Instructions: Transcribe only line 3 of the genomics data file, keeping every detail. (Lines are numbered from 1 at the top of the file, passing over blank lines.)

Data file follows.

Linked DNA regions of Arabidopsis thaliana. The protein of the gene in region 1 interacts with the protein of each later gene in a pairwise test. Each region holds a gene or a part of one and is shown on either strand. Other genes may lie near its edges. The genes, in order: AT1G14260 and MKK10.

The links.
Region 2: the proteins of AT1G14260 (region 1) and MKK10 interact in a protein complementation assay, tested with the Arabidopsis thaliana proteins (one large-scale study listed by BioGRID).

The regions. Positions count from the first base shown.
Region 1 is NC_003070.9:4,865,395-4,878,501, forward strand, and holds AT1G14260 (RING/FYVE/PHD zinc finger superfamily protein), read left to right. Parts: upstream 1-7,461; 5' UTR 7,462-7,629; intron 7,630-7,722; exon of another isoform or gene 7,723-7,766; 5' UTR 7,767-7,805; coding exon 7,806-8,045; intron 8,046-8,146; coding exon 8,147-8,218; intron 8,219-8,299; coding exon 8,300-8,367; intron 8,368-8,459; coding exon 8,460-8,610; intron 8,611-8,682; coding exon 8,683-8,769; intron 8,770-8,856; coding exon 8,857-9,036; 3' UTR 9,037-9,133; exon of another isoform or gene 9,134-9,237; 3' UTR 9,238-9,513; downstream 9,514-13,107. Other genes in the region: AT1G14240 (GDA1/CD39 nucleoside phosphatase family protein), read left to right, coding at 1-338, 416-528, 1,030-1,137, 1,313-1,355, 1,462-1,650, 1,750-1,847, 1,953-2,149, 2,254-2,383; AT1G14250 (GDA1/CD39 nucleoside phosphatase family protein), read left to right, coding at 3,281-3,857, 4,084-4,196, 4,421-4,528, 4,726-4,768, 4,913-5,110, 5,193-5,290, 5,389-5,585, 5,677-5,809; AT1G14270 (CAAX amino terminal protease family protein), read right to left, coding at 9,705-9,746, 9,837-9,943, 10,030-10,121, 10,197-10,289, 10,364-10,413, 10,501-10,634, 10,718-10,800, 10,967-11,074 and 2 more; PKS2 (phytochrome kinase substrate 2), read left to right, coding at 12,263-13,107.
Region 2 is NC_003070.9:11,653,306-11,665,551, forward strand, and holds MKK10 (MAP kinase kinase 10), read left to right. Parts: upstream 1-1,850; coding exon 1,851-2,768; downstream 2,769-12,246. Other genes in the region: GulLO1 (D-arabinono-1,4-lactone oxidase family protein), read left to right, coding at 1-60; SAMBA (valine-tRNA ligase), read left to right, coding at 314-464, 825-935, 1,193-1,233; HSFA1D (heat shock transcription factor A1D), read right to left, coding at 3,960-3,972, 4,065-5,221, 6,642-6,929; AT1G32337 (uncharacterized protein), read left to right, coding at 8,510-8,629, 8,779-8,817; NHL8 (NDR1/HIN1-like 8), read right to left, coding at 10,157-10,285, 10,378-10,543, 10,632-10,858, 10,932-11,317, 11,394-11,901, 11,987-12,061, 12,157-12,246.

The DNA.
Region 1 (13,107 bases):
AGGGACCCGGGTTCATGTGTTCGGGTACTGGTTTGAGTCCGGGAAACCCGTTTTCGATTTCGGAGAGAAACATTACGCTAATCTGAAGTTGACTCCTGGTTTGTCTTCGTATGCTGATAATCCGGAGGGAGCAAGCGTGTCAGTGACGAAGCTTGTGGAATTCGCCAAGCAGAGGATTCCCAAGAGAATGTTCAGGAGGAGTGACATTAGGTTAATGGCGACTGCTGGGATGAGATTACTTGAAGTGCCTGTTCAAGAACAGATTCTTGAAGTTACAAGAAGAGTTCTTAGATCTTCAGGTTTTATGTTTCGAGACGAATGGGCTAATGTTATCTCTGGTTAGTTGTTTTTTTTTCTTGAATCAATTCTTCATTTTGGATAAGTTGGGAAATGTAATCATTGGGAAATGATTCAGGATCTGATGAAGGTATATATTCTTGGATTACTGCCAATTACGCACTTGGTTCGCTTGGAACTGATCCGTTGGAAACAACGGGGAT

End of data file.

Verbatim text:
Region 2: the proteins of AT1G14260 (region 1) and MKK10 interact in a protein complementation assay, tested with the Arabidopsis thaliana proteins (one large-scale study listed by BioGRID).